NATO Architecture Framework and ArchiMate: comparing Defence architecture drivers with Industry

Jun 18, 2018
Written by
Marc Lankhorst
Marc Lankhorst

NATO Architecture Framework and ArchiMate: comparing Defence architecture drivers with Industry

-Kevin Wallis (MOD ISS) & Marc Lankhorst (BiZZdesign) 

In this blog series, we want to update you on the UK Ministry of Defence’s (MOD) use of the ArchiMate modelling language as described in the NATO Architecture Framework version 4, which was officially approved by the NATO Consultation, Command and Control Board (C3B) in January. The document states: “NAF v4 compliant architectures can be created using the following meta-models; The Open Group®’s ArchiMate® and the Object Management Group®’s Unified Architect Framework (UAF)® Domain Meta-Model (DMM)®.” In addition, the approved method for architecture is based on The Open Group’s TOGAF® framework.

Why was this decided and what does it mean for you?

In the first installment of this series, we want to discuss the convergence of drivers for architecture in defence and industry. We will also explain why this has led the UK MOD and other NATO countries to choose industry standards instead of defence-specific techniques, as was the case in the past. In the next instalments, we will discuss correspondences between the architecture practices in defence and the public sector, where we see a similar convergence. Finally, we will describe how ArchiMate 3 addresses the needs of defence and where more work needs to be done.

Drivers for defence

The original driver for EA in defence was interoperability (external coherence) between nations, rather than internal coherence. This is because all military operations since WW2 have been as part of a coalition – and so no one partner has control of the enterprise (for example, Bosnia and Afghanistan). This issue extends beyond the battlespace, however, as analysis has shown that UK MOD needs to be interoperable with every other UK government department, as well as partner nations and NATO. Of course, this interoperability between nations and organisations requires systems interoperability.

Defence operations, and thus definitions of ‘enterprise,’ are complex. Is the enterprise ‘just’ the organization? Is the enterprise the organisation plus key partners (Industry, other government departments, other nations)? Or is it every stakeholder? Does the enterprise include those stakeholders that are working against the strategic intent?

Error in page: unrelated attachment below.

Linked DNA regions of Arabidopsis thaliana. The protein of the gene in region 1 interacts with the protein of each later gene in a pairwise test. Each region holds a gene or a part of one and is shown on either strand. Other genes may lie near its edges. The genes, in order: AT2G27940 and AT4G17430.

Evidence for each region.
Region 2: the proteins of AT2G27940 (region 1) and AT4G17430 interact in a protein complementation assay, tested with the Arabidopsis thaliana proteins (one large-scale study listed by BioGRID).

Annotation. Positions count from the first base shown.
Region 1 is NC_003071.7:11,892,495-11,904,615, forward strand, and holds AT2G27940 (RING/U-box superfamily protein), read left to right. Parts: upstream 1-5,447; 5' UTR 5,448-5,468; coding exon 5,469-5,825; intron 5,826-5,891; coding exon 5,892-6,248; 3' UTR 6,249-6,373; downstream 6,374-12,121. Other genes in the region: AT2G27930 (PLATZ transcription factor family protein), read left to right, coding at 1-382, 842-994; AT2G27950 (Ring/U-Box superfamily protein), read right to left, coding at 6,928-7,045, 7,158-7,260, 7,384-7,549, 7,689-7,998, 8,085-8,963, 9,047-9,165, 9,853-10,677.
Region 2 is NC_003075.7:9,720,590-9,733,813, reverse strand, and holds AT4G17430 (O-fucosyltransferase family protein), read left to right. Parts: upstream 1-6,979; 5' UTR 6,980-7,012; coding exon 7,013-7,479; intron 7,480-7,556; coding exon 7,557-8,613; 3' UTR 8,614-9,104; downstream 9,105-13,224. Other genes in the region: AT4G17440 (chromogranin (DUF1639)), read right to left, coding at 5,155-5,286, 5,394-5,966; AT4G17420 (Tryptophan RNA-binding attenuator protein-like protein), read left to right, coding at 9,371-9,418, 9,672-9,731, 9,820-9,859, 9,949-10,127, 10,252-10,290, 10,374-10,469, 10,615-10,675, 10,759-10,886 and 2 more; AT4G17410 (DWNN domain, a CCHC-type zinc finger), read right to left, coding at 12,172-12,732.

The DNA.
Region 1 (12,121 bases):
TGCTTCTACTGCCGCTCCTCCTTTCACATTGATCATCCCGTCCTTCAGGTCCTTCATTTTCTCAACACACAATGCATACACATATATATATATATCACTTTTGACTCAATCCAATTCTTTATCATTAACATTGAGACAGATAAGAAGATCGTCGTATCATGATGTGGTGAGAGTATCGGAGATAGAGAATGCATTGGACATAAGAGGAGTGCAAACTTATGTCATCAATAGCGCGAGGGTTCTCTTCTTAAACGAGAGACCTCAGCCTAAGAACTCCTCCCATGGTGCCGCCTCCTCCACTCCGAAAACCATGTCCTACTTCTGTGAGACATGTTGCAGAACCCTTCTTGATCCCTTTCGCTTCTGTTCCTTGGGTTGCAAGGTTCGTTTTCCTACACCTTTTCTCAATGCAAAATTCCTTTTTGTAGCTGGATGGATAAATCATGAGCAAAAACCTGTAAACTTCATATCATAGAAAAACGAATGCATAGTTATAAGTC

Because the driver was interoperability, the defence frameworks (DODAF, MODAF, DNDAF and earlier versions of NAF) were very system-centric. This was because architecting in defence was very tightly linked to system engineering through initiatives such as the UK MOD’s System of Systems Approach (SOSA). The use of architecting in defence applies not just to IT systems, but also to the physical world of ships, tanks, planes and weapons. Indeed, the practice of naval architecture dates back to the 18th century, while the standardization in weapons dates back a few millennia. Today, these two worlds have merged and practically every weapon is part of an information system that requires a blend of physical and information technology.

Drivers for industry

The main driver for enterprise architecture in industry was, and often still is, internal coherence within one organization, often with a focus on cost efficiency by avoiding redundancies. This requires interoperability between systems within the enterprise, as well as the standardization of various processes and systems. Nowadays, this focus is shifting from efficiency to agility in order to speed up change and time to market. This also requires interoperability in order to easily reuse and reconfigure elements.The physical world used to be less important in the EA discipline, in part because It was mainly practiced in large ‘information factories,’ for example in the government and financial sectors. This has changed because organizations based in the physical world, e.g. in manufacturing, logistics, retail or healthcare, are now also practicing EA. Moreover, the physical and informational worlds are coming together thanks to various computer-controlled devices and technologies, such as IoT or augmented reality.

Over the last two decades, we have also seen wider ecosystems become more important in architecture. Interoperability across organizations in value chains and networks is key in today’s world of deep supply chains and cross-company collaboration, and enterprise architecture does not stop at the borders of an organization anymore.

This complex web of cooperation has been the primary driver for EA in defence from the start, and the challenges that defence has had to deal with over the last decade are, as a result, increasingly relevant to the federated industry supply chain model.

From common drivers to common standards

Today, we are seeing a convergence of drivers in defence and industry. Both worlds are concerned with an ecosystem perspective and both deal with a blend of IT and physical technology.

Moreover, the defence world increasingly relies on commercial, off-the-shelf products, specifically in IT. Being able to use and reuse the vast amounts of architecture information available in the civil sector is therefore a major advantage of using common industry standards, such as ArchiMate, for architecture description.

In the next installment in this series, we will look at commonalities in the architecture practices in defence and the public sector. Stay tuned!

ALSO CHECK: NATO Architecture Framework & ArchiMate: Comparing Defence Architecture Practice with the Civil Sector